The appearance of fatty and fibrotic infiltration in aged skeletal muscle causes a decline in muscle function and an increase in metabolic disorders. However, a means to mitigate this detrimental process remains absent, as the cellular and molecular mechanisms that lead to the intramuscular accumulation of these adverse atypical tissues are not well understood. Recently identified mesenchymal stem cells (MSCs) that occupy the interstitial space of skeletal muscle (interstitial MSCs, iMSCs) have been postulated as the foremost cellular mediators of adiposis and fibrosis. In young tissue iMSCs do not covert to these fates, but instead, remain as progenitors and are assumed to support the processes of tissue homeostasis and regeneration. We hypothesize that the fate of iMSCs determine their impact on skeletal muscle and with age, iMSCs become the adipocytes and fibrocytes that negatively impact the organism as a whole. In the studies of this proposal, we will define the role of iMSCs in intramuscular fatty and fibrotic infiltration by genetically targeting the cell in vivo and examining its developmental potential in models of aged skeletal muscle (Aim 1). We will also determine the necessity of iMSCs in skeletal muscle homeostasis and regeneration in young and aged milieus by specifically depleting iMSCs in vivo and then examining these activities (Aim 2). Finally, we will define the molecular pathways of iMSC fate progression by modeling this process in vitro and using advanced RNA sequencing technologies to reveal non-coding and coding RNA species that can functionally modulate cell fate determination (Aim 3). Our overarching goal is to elucidate the impact iMSC fate has on skeletal muscle and to leverage these findings to develop therapeutic targets to mitigate age-related skeletal muscle decline. The candidate, Dr. Michael Wosczyna, has extensive expertise in experimental progenitor cell biology and has spent more than a decade studying stem cell-related disorders. During the mentoring phase of this award, Dr. Wosczyna aims to advance his knowledge in age-related stem cell decline and in massively parallel technologies used for uncovering genetic pathways of fate determination. Dr. Wosczyna's mentor and co- mentor, Dr. Thomas Rando and Dr. Judith Campisi, respectively, have comprehensive expertise in these areas. They will provide an enriching environment for Dr. Wosczyna to develop as a prominent independent investigator in aging research.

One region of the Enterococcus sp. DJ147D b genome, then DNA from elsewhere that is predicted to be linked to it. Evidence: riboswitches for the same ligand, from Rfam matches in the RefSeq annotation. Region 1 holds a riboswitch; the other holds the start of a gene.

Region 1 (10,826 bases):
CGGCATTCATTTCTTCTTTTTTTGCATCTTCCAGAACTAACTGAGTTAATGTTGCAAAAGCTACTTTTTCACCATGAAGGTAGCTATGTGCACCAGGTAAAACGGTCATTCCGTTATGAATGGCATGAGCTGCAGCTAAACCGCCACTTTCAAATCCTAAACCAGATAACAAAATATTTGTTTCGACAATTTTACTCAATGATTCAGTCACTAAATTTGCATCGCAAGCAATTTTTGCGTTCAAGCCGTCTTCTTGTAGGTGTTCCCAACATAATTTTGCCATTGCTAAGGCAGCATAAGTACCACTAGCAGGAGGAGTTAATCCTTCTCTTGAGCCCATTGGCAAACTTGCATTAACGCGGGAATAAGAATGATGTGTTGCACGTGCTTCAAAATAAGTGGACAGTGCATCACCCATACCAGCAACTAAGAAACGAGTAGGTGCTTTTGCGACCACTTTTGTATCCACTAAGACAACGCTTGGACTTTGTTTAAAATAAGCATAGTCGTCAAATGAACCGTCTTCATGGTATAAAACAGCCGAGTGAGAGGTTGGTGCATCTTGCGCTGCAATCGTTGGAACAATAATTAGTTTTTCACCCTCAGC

Public Health Relevance

Age-related fatty and fibrotic infiltration in skeletal muscle is associated with the decline of tissue function and the increase of metabolic disorders. The studies of this proposal investigate the cellular and molecular mechanisms of tissue homeostasis, regeneration, fibrosis and adiposis in young and aged environments. Our overarching goal is to further elucidate the mechanisms of these processes to identify targets for the therapeutic intervention and amelioration of age-related skeletal muscle decline.

National Institute of Health (NIH)
National Institute on Aging (NIA)
Career Transition Award (K99)
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Study Section
Biological Aging Review Committee (NIA-B)
Program Officer
Williams, John
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Stanford University
Schools of Medicine
United States
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Paulk, Nicole K; Pekrun, Katja; Charville, Gregory W et al. (2018) Bioengineered Viral Platform for Intramuscular Passive Vaccine Delivery to Human Skeletal Muscle. Mol Ther Methods Clin Dev 10:144-155
Wosczyna, Michael N; Rando, Thomas A (2018) A Muscle Stem Cell Support Group: Coordinated Cellular Responses in Muscle Regeneration. Dev Cell 46:135-143
Du, Hongqing; Shih, Chung-Hsuan; Wosczyna, Michael N et al. (2017) Macrophage-released ADAMTS1 promotes muscle stem cell activation. Nat Commun 8:669